Your gift today helps us cover those issues next year, so now is a great time to become a Tradeoffs supporter. Make your tax-deductible, year-end gift at tradeoffs.org. Thanks.
I’m Dan Gorenstein, and this is Tradeoffs.
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More Podcast Recommendations from the Tradeoffs Staff:
Bad Blood: The Final Chapter (John Carreyrou, Three Uncanny Four)
Dolorology (PAIN) with Rachel Zoffness (Ologies with Alie Ward, 11/10/2021)
Shall Furnish Medicine Parts 1, 2 and 3 (The Modern West, PRX and Wyoming Public Radio, 9/15/2021-11/10/2021)
Breaking Mad: Donizetti’s Lucia di Lammermoor (Aria Code, WNYC Studios, 8/25/2021)
The Spike in Gun Violence (Today, Explained; Vox; 7/29/2021)
Mind My Mind and Parents (Helen Zaltzman, The Allusionist, 6/27/2021 and 11/7/2021)
Home/Front: Battle Rattle, Battle Lines and Battle Borne (Rough Translation, NPR, 6/2/2021-6/16/2021)
Hazardous to Your Health Official (Anna Maria Barry-Jester, This American Life, 4/23/2021)
The Crime of Refusing Vaccination (The Experiment, The Atlantic, 3/25/2021)
Other “Best Of” Podcast Lists:
The 10 Best Podcasts of 2021 (Reggie Ugwu, New York Times, 12/1/2021)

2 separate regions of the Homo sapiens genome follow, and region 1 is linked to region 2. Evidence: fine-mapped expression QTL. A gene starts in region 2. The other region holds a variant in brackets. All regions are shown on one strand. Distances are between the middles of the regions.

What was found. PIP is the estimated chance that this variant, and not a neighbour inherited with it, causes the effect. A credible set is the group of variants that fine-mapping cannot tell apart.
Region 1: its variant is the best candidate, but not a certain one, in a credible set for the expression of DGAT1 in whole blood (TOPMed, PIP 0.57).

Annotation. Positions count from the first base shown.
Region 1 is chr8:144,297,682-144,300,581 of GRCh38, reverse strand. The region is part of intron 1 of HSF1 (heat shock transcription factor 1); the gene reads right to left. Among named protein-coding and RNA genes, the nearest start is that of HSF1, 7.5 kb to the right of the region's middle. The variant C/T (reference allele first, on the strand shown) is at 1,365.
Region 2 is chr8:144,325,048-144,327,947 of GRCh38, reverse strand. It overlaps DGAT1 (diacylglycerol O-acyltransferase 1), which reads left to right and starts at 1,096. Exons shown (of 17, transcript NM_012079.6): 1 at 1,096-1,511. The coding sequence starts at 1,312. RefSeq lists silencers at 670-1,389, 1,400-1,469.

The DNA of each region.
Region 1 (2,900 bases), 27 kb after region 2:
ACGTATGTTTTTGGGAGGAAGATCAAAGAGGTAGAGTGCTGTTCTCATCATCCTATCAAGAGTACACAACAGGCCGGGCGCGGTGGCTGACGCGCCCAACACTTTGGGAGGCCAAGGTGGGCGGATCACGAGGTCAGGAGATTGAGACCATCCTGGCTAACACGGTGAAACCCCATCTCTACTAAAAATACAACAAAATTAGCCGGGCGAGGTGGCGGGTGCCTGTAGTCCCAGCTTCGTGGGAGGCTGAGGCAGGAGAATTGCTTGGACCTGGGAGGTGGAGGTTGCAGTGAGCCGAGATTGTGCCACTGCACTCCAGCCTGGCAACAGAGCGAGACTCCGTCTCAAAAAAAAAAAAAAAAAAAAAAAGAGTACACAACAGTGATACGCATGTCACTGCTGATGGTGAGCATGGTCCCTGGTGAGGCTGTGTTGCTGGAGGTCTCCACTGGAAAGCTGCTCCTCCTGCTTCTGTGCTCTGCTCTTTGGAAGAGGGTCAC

Apple Podcasts presents the Best of 2021 (Apple Podcasts, 11/30/2021)
The Best Podcasts of 2021 (Emma Carey and the Esquire Editors, Esquire, 11/29/2021)
Best new podcasts of 2021 (Jess Joho, Mashable, 11/23/2021)
Celine Gounder, MD, Host of American Diagnosis and Epidemic
Maiken Scott, Host of The Pulse, WHYY
Kimberly Seals Allers, host of Birthright
Bapu Jena, MD, PhD, Host of Freakonomics, MD
The Tradeoffs theme song was composed by Ty Citerman, with additional music this episode by Epidemic Sound and Blue Dot Sessions.
This episode was produced and mixed by Andrew Parrella. It was produced for the web by Ryan Levi.
Additional thanks to:
Candace Benjamin, Emma Tyrell, Katie Long, Charlotte Landes, Lyra Smith, the Tradeoffs Advisory Board and our stellar staff!